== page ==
Walking the floor with IBEX show director Anne Dunbar is like moving through stop-and-go traffic. She knows everybody, so we slow every 20 or 30 feet, less sometimes, while Dunbar shakes hands, hugs, jokes and chats — all the while keeping a watchful eye on the flock.
“Hey, great job this morning,” she says to Michael Esposito, president of the Irish Boat Shop of Harbor Springs, Mich., one of the speakers at a seminar on electrical safety in boatyards. “That’s such an important topic.”
After a half-dozen such encounters, I ask, “What are you looking for?”
“I look for people engaged and talking,” she answered early Tuesday afternoon, the opening day of the IBEX show in Louisville, Ky. “I’m taking the pulse, listening for the buzz.”
“There’s a certain sound, an audible hum,” Dunbar says as we pause for a moment. “It’s the hum of people talking. It’s the sound of business. That’s the sound of IBEX.”
We stop at a large glass booth on the main floor, where a closed molding and composites demonstration is taking place. Dunbar clearly enjoys the collaboration among the exhibitors.
“This is what I love about IBEX. For the boatbuilder, this is heaven,” she says, nodding at the scene. “Live demonstrations of new techniques and technologies. It’s inspirational. It’s educational.”
Dunbar encourages this type of hands-on teaching and learning. “Exhibitors don’t just stand in their booths anymore,” she says. “That’s old-school. They engage the audience. You see exhibitors collaborating with one another to make it exciting.”
NMMA president Thom Dammrich walks up and talks privately with Dunbar for a minute before the three of us refocus on the training session taking place behind glass panels.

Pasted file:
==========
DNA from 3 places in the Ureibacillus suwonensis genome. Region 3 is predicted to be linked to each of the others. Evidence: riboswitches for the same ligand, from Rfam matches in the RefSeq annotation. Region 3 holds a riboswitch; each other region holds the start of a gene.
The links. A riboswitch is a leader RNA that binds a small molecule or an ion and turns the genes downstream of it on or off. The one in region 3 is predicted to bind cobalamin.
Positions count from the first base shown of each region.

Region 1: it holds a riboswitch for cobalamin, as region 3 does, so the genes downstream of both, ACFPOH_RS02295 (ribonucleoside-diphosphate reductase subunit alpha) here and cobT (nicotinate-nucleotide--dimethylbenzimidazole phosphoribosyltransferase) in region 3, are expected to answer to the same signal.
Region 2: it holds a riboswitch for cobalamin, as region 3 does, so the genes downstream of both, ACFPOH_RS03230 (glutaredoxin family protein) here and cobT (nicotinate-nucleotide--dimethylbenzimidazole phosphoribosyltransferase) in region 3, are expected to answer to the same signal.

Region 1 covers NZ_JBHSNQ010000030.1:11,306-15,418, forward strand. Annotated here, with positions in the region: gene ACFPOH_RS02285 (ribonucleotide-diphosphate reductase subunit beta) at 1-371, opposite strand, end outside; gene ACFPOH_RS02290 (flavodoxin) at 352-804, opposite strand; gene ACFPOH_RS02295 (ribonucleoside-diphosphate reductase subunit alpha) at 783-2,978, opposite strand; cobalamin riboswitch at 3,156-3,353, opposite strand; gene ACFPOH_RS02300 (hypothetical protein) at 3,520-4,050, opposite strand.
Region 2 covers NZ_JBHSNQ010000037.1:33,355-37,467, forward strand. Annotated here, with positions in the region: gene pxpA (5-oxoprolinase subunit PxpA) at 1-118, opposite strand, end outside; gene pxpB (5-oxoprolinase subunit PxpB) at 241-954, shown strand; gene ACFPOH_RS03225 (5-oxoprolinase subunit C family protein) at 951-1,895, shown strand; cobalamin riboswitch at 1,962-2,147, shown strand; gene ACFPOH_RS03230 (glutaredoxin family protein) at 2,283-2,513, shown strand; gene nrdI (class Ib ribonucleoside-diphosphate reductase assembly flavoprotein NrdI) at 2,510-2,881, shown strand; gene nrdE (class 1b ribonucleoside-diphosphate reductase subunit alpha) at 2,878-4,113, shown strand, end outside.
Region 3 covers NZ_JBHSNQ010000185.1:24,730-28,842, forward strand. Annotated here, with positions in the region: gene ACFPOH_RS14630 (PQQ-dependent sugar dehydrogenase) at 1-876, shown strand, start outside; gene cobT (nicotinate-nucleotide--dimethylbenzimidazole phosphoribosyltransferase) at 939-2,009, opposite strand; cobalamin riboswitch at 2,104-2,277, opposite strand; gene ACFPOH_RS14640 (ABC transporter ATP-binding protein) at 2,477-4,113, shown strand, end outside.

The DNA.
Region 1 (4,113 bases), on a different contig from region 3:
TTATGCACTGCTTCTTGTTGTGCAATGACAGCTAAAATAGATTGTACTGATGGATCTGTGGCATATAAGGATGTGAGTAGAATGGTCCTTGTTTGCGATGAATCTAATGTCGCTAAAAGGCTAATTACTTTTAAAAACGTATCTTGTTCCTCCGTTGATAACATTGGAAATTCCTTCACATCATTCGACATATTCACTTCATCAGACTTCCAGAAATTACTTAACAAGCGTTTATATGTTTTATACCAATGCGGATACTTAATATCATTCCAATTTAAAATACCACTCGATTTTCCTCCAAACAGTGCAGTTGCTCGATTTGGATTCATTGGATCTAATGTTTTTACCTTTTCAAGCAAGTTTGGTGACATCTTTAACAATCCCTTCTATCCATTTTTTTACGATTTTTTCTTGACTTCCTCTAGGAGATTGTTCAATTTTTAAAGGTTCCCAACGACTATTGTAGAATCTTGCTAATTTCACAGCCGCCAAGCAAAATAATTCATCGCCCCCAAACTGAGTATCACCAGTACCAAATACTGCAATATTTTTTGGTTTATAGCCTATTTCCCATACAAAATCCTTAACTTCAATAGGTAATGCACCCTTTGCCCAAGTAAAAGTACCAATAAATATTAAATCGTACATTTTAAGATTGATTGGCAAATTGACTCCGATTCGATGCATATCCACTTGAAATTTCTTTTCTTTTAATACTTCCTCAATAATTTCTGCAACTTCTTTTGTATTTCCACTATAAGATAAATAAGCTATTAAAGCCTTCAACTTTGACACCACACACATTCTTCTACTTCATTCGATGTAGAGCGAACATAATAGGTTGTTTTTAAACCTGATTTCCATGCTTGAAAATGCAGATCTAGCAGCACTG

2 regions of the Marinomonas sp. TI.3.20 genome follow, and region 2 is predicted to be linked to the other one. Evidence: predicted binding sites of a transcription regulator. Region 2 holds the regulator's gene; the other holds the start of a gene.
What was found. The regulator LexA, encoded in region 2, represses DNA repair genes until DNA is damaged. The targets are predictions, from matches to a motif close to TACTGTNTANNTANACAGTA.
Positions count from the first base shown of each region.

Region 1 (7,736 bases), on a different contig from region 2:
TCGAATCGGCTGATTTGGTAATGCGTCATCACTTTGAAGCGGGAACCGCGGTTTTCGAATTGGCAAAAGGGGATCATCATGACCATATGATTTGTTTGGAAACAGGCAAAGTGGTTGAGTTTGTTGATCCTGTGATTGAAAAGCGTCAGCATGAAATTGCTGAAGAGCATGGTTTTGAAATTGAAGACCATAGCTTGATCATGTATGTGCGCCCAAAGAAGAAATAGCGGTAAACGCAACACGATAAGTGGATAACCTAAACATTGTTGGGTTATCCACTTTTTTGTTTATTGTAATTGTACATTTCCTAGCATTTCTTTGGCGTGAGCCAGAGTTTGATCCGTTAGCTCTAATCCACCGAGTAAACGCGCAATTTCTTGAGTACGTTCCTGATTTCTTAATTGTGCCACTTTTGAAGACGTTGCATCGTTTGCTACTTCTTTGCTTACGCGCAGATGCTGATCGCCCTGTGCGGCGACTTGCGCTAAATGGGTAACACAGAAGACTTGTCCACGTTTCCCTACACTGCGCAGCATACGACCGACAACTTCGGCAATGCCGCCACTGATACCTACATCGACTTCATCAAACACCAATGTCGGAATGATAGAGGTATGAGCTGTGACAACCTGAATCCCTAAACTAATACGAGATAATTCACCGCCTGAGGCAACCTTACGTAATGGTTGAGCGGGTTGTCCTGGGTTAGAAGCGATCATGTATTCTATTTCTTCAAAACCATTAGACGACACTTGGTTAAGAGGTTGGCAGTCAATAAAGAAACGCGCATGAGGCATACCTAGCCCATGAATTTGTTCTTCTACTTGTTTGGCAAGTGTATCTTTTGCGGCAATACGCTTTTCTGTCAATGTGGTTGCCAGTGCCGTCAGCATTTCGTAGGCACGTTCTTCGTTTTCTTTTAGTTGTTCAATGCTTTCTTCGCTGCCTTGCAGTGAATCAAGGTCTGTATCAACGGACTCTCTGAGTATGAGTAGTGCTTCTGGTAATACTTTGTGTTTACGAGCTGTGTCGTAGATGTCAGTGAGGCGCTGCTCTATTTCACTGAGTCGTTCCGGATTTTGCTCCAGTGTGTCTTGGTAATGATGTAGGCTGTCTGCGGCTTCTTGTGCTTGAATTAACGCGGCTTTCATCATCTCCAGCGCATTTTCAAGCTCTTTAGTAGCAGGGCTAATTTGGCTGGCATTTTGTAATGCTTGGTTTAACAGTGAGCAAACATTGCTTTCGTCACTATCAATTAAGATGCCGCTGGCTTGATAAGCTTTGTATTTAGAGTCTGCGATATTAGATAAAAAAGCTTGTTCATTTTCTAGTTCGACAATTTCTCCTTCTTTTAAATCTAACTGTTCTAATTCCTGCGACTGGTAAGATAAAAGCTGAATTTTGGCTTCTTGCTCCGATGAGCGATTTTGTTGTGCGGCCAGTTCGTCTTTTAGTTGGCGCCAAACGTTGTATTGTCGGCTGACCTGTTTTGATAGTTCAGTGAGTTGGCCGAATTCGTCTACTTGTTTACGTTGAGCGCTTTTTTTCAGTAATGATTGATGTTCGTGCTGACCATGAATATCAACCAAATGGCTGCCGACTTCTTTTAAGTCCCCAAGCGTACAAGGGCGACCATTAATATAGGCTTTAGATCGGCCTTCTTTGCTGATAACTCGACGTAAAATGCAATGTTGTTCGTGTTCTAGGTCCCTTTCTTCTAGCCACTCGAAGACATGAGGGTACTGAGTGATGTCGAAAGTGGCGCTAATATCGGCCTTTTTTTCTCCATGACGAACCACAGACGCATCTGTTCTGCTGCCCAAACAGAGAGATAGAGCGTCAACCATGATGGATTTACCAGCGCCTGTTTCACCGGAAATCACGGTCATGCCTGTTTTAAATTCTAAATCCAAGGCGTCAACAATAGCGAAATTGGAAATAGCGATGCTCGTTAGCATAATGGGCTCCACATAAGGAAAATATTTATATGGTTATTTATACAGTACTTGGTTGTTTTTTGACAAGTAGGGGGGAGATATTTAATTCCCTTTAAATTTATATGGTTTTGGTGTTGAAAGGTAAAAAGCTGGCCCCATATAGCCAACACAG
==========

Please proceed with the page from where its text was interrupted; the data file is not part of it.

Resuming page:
“We teach people,” Dammrich remarks. “It’s not just come and look. It’s come, look and learn. And buy.”
Dunbar and I make our way to the back of the hall and stop at the display of new products that were entered in the annual Innovation Awards contest. She examines a flexible LED light strip and controller from Audiopipe. Then she steps back and scans the large display.
“This is what it’s all about,” Dunbar says. “These guys are doing it. This is all about a better boat — building a better boat, designing a better boat. This is where the future of boating begins.”
From innovation in products we make our way to the small fleet of boats that represent innovation in design, construction, materials, propulsion and anything else new under the sun. We board the Greenline 33, a handsome diesel-electric cruiser built in Slovenia.
I’ve walked through the boat on two other occasions, and it’s impressive in both concept and execution, from the quality of the glasswork to the layout and the propulsion system.
“These guys are a perfect example of forward thinking,” says Dunbar, who could as easily be summarizing the best of the IBEX ethos as describing a boat.
After the walkthrough, Dunbar thanks the Greenline crew for attending and motors off down a long aisle, an eye on the nearest exhibitor, an ear tuned to the buzz.